Spring 2018

Ringing summary of Spring 2018, Eilat's Bird sanctuary


The ringing season of spring 2018 started on the 15/2/18 and ended on the 15/5/18. We conducted the catch using a constant effort method protocol that we use since spring 2014. The method includes 4 hours of trapping from first light, the same nets open every day (208 meters long) and one "Helgoland trap".

We did not use tape luring or food to attract the birds. In addition, we conducted few special ringing sessions for Swallows (with tape luring in the afternoons) and wader trapping in the sanctuary's saltpans, for sampling only.

In total, we caught 7140 birds from 90 species with 1332 retraps, 1 recovery from another Israeli station and 5 foreign recoveries. The trapping rate was similar to our average from recent years.


Little Reed Warbler - IBRCE Spring 2018

Photo: Noam Weiss



Catch by month


Spring 2018 showed very low catch on March, average catch in April and intensive catch on May. Please note the in the graph only half of February and May are displayed.




Daily total catch


During spring 2018, we noted two main migration waves. One on the last week of April, dominated by Blackcaps, Lesser Whitethroats and Eastern Olivaceous Warblers, and another on the second week of May with mainly Eastern Olivaceous Warblers, Blackcaps, Lesser Whitethroats and Garden Warblers. The usual migration waves of the end of March and the beginning of April did not show up in force as they usually do.




Diversity of species


The most common species caught were Blackcap (1,692), Lesser Whitethroat (1,139), Eastern Olivaceous Warbler (519), Chiffchaff (417), Eurasian Reed Warbler (312), Spanish Sparrow (263), Barn Swallow (244), Garden Warbler (121), Eastern Bonelli's Warbler (91) and House Sparrow (88).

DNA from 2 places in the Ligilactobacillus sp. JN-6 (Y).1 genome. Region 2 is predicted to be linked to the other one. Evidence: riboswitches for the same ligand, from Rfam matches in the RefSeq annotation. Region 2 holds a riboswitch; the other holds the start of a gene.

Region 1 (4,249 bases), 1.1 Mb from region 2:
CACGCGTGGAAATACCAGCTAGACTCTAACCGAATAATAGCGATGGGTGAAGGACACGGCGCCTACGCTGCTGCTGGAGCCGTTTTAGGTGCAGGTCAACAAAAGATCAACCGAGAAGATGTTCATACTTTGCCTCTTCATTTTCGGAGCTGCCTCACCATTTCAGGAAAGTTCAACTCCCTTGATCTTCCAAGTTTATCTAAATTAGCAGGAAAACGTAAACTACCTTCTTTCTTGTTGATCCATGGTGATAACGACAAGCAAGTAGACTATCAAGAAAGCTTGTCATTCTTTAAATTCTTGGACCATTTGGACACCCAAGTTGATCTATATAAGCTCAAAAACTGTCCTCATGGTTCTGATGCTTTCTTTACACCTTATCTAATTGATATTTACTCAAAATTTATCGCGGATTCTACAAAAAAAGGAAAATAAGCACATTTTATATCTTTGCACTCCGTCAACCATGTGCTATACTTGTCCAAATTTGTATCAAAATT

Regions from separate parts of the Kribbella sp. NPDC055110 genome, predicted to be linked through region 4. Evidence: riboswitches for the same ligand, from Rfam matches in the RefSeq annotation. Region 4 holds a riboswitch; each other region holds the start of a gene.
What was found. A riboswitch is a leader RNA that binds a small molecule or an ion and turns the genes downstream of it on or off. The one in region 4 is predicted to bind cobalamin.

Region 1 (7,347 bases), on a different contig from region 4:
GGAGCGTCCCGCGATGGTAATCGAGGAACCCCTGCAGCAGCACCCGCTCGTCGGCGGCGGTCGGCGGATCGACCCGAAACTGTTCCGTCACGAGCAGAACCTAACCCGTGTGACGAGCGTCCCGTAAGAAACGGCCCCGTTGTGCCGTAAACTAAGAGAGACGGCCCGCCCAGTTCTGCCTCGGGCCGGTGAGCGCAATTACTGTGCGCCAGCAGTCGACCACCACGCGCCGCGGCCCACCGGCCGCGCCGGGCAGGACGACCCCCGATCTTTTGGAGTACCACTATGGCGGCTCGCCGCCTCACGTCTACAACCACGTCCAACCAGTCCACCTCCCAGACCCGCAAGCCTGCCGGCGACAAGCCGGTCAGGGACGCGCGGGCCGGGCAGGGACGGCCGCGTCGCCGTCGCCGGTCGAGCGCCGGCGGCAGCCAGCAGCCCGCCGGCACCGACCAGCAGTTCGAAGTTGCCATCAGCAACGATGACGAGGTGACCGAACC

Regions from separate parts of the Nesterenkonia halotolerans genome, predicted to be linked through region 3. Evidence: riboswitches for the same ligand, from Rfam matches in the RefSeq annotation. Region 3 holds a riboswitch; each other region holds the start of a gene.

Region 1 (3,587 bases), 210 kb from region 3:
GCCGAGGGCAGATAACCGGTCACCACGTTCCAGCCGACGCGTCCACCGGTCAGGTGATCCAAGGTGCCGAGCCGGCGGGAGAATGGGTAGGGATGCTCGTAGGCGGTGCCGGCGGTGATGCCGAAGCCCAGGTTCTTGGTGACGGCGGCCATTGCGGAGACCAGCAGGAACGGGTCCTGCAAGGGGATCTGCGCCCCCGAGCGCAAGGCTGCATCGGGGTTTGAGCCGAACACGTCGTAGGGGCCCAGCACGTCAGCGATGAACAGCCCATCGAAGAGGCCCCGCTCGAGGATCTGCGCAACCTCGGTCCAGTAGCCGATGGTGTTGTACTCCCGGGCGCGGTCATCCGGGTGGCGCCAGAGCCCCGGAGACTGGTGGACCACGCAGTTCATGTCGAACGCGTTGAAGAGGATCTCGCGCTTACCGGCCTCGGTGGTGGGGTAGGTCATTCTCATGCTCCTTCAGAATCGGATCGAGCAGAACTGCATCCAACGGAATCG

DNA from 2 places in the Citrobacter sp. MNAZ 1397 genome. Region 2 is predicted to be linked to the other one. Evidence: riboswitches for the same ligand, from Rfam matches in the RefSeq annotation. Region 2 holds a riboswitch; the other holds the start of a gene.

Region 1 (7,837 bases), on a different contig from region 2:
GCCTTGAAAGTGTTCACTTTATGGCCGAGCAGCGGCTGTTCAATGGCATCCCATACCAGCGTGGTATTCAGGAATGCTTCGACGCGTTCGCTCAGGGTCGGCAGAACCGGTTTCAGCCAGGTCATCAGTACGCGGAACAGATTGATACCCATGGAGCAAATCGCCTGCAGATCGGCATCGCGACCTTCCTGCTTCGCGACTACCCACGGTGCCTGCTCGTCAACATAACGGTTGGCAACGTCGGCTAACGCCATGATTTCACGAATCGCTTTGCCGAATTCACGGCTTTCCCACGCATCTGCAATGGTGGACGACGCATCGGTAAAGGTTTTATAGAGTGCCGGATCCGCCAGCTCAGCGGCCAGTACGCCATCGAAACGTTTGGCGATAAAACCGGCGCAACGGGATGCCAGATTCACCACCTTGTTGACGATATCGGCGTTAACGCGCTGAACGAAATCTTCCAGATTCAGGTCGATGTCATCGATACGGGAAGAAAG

Barred Warbler - IBRCE Spring 2018

Photo: Noam Weiss


During the migration wave of the end of April, diversity was high. The diversity remained relatively high also along the first half of May until we closed the official monitoring on the 15/5. We can safely say that Passerines migration (abundance and diversity) kept on going well beyond the usual migration season we know from the past, into the second half of May (we did some sampling ringing sessions and field monitoring).



The Physical condition of the migratory Passerines ringed in Eilat

The location of Eilat, on the main Eurasian African flyway, just past the challenging crossing of the foodless Sahara Desert, makes the Eilat bird sanctuary a crucial and important stopover site for the migratory birds. The physical condition of the migratory Passerines, reflected in their body mass and fat score (0 to 8), are clues for their energetic ability to continue their journeys north. In recent years, we have noticed significant differences in the average body mass and fat score of many species from year to year and we noticed a trend.

In some years, most species were heavy and fat while in other years most species showed low body mass and fat scores. The next charts show that in spring 2014 the fat score of all the common species and the body mass of most species was the highest while in spring 2015 it was the lowest of the last 5 springs. Spring 2018 showed relatively high levels of fat (less than spring 2014) in most common species and average in others. For this chart, we only chose Passerine species that cross the Sahara Desert.



A research that made by Katia Semchenko, a high school student, under our guidance, found a significant correlation between the physical conditions of the Passerines to the total catch. In years when the bird's physical condition was good, their numbers (represented in the catch) was low, while when their physical condition was poor, they arrive in Eilat in high numbers.

This research also found a significant correlation between amounts of rain south of the Sahara Desert to their physical condition and numbers in Eilat. In years when there was more rain in Al Khartoum and Al Ubeid in The Sudan, the researched Passerines showed high fat and body mass but small numbers in Eilat. While in years with less rain, the birds arrived in higher numbers but lower fat and weight. Dr. Irith Aloni from the Ben Gurion University in the Negev, found a significant correlation between rain in The Sudan and the arrival time of Lesser Whitethroats to Eilat. Rain south of the Sahara Desert was a clue for the bird's early arrival.


Other interesting observations


We trapped higher numbers than usual of some species: